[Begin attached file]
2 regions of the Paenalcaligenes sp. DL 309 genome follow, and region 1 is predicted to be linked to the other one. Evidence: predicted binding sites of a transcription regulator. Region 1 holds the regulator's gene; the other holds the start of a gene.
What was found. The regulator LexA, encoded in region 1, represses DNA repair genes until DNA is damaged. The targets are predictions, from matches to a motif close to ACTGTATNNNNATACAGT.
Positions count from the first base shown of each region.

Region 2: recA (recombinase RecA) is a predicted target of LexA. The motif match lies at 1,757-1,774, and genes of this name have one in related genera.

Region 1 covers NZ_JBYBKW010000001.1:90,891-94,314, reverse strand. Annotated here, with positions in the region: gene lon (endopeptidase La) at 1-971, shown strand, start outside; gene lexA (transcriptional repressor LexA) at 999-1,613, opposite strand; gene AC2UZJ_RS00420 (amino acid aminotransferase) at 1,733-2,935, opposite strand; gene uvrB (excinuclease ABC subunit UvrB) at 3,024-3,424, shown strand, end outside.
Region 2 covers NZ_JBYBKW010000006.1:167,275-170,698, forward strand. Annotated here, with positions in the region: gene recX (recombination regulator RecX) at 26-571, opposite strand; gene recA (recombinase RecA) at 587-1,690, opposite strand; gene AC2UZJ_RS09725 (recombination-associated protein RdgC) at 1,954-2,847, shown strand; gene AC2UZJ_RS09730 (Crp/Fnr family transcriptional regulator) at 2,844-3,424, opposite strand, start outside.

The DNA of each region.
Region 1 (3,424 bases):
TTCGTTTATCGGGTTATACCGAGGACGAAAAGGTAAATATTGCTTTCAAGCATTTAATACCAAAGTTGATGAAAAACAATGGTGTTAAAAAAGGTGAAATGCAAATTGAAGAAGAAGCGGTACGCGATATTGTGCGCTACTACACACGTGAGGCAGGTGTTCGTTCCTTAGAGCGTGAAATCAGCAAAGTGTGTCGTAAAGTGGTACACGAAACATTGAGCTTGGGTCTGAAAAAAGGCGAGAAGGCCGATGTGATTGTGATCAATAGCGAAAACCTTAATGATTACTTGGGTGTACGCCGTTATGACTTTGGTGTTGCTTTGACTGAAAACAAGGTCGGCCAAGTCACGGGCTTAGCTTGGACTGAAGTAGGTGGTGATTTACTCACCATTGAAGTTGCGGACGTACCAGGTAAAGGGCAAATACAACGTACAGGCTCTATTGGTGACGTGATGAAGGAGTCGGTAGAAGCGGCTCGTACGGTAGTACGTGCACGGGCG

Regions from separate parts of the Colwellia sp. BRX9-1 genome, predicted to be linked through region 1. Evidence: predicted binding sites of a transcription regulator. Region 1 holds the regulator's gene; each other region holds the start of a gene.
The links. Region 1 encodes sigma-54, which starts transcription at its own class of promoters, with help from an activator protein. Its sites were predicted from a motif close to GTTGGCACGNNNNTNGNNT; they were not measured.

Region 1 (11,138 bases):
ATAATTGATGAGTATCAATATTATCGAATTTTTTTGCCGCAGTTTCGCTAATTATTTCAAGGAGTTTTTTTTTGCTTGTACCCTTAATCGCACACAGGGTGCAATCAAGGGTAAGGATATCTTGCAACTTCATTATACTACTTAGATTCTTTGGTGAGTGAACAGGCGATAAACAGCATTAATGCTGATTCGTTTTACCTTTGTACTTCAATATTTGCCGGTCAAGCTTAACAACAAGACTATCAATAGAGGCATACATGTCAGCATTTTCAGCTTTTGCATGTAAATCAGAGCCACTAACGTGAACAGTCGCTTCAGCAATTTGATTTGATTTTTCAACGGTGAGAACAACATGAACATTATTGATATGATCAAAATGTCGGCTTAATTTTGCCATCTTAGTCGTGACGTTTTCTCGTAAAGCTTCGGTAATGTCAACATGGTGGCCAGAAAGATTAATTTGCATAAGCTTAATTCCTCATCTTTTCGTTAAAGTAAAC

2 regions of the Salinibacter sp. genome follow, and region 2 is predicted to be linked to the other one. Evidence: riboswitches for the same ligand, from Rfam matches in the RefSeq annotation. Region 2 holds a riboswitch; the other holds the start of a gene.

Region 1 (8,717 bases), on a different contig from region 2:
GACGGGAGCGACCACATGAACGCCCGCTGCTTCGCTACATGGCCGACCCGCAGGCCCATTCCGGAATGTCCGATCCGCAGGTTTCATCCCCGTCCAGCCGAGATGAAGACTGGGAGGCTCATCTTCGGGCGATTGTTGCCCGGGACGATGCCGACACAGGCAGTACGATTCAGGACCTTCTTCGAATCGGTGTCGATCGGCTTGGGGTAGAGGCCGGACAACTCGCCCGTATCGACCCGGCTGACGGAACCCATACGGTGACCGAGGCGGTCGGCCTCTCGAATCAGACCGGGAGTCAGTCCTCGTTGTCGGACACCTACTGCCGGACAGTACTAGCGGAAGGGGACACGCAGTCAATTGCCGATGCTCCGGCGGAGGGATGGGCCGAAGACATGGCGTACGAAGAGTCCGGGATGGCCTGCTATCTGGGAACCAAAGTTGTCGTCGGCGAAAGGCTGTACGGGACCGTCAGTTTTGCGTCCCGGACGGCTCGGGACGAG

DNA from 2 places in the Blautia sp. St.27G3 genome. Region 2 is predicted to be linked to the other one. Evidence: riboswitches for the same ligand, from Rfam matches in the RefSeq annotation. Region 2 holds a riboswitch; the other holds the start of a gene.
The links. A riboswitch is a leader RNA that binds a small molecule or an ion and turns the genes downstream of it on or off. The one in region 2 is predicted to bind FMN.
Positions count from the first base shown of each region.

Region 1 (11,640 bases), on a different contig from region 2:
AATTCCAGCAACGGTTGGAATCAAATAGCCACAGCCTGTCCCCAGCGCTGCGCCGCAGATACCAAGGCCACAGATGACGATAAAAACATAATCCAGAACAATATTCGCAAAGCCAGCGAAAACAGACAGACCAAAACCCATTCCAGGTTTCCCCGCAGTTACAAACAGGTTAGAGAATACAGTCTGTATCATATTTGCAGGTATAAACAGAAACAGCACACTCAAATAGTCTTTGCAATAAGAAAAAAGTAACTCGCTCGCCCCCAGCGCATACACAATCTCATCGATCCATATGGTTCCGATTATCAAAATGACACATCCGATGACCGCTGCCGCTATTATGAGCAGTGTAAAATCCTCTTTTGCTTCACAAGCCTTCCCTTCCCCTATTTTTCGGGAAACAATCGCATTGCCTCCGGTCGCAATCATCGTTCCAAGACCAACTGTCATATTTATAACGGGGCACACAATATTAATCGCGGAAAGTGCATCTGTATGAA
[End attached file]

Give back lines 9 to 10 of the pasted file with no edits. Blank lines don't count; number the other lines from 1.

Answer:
TTCGTTTATCGGGTTATACCGAGGACGAAAAGGTAAATATTGCTTTCAAGCATTTAATACCAAAGTTGATGAAAAACAATGGTGTTAAAAAAGGTGAAATGCAAATTGAAGAAGAAGCGGTACGCGATATTGTGCGCTACTACACACGTGAGGCAGGTGTTCGTTCCTTAGAGCGTGAAATCAGCAAAGTGTGTCGTAAAGTGGTACACGAAACATTGAGCTTGGGTCTGAAAAAAGGCGAGAAGGCCGATGTGATTGTGATCAATAGCGAAAACCTTAATGATTACTTGGGTGTACGCCGTTATGACTTTGGTGTTGCTTTGACTGAAAACAAGGTCGGCCAAGTCACGGGCTTAGCTTGGACTGAAGTAGGTGGTGATTTACTCACCATTGAAGTTGCGGACGTACCAGGTAAAGGGCAAATACAACGTACAGGCTCTATTGGTGACGTGATGAAGGAGTCGGTAGAAGCGGCTCGTACGGTAGTACGTGCACGGGCG

Regions from separate parts of the Colwellia sp. BRX9-1 genome, predicted to be linked through region 1. Evidence: predicted binding sites of a transcription regulator. Region 1 holds the regulator's gene; each other region holds the start of a gene.